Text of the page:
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The Brazilian Amazon rainforest has been losing its carbon stock over the past decade

​According to a study involving scientists from the University of Oklahoma (USA), INRAE and the LSCE (CEA-CNRS-UVSQ), the Brazilian Amazon rainforest has released more carbon than it has absorbed over the last ten years. The cause: the degradation of the forest due to human activities and climate change.

Published on 30 April 2021

Brazil is experiencing a sharp decline in environmental protection policies since its change of government in 2019. However, no study has yet quantified the impact of this event on the country's carbon stocks.

The Amazonian rainforest, of which more than 60% is located in Brazil, is undergoing multiple degradations due to human activities and climatic hazards. Consequently, areas located on the edge of deforested regions are weakened while others are affected by occasional tree felling or fires. Moreover, drought increases tree mortality and promotes the loss of branches and leaves.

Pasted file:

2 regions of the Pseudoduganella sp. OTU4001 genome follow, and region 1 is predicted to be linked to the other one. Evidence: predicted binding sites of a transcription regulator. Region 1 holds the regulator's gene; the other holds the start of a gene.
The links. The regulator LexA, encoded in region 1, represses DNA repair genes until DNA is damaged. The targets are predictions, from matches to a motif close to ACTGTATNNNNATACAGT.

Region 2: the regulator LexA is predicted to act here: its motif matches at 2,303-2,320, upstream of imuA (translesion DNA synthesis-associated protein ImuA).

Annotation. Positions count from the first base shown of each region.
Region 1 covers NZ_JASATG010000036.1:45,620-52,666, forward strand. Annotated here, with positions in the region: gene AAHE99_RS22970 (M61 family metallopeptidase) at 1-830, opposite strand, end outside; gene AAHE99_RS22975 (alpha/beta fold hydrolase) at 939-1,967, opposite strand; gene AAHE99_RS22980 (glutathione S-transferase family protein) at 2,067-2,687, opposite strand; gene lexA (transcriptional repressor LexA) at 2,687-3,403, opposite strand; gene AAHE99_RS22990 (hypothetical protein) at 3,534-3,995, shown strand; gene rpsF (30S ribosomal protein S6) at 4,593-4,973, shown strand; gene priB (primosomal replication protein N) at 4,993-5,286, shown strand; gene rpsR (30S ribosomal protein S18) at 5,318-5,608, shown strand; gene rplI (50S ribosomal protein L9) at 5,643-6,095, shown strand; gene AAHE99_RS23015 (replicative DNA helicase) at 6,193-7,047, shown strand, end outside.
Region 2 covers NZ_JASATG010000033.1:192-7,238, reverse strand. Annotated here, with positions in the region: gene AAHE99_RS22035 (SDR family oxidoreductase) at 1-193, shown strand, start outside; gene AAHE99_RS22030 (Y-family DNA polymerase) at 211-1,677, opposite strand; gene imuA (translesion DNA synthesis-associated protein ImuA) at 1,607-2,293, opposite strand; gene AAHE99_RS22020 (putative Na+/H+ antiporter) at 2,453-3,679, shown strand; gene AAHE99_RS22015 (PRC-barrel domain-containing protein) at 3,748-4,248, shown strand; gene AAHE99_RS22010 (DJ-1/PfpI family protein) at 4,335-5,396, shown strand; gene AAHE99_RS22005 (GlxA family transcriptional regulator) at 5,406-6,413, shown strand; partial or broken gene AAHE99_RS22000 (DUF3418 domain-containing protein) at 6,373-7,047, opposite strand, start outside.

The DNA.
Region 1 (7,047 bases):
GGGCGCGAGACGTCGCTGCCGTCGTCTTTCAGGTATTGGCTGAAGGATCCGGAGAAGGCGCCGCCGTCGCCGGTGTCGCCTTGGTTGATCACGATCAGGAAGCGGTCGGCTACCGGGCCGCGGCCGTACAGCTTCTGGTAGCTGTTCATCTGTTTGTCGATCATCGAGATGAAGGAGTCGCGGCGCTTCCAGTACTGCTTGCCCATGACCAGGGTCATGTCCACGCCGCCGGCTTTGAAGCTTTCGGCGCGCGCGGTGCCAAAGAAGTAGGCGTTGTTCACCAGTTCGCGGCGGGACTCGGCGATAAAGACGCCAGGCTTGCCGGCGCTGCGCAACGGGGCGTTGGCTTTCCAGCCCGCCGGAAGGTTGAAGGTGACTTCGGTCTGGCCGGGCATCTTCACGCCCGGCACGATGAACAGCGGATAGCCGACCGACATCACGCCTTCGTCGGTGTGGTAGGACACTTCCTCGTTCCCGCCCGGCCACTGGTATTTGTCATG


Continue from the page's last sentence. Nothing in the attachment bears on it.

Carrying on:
While deforestation can be monitored using satellite images, other forest degradations are much more difficult to observe. Nevertheless, it is possible to assess their impact on forest biomass with the L-VOD satellite vegetation index, developed by researchers from the INRAE, the CEA and the CNRS. Using this index, as well as a new deforestation monitoring technique developed by the University of Oklahoma, the collaboration was able to determine the evolution in the Brazilian Amazon rainforest's carbon stock between 2010 and 2019.

The study highlights a clear increase in deforestation in 2019 (3.9 million hectares). This is 30% higher than what was observed in 2015 during the extreme El Niño drought (3 million hectares), and represents a fourfold increase compared to 2017 and 2018 (1 million hectares).

However, when other forest degradations are taken into account, it turns out that forest carbon losses were three times higher in 2015 than in 2019! This result underlines the crucial role of climate, which during the 2015 El Niño dry event affected the forest very strongly with increased tree mortality and degradation caused by fires.

Overall, the researchers observed a reversal of the historical trend in the Brazilian rainforest's carbon storage role. Indeed, from 2010 to 2019, the Brazilian Amazon rainforest lost 1% of its carbon stock, mainly due to forest degradation (excluding deforestation) – the impact of which is three times greater than that of deforestation.

Environmental protection policies should therefore take into account the degradation of forests as a whole (and not just deforestation), in order to preserve the carbon storage capacity of forests, a crucial component of climate change mitigation.

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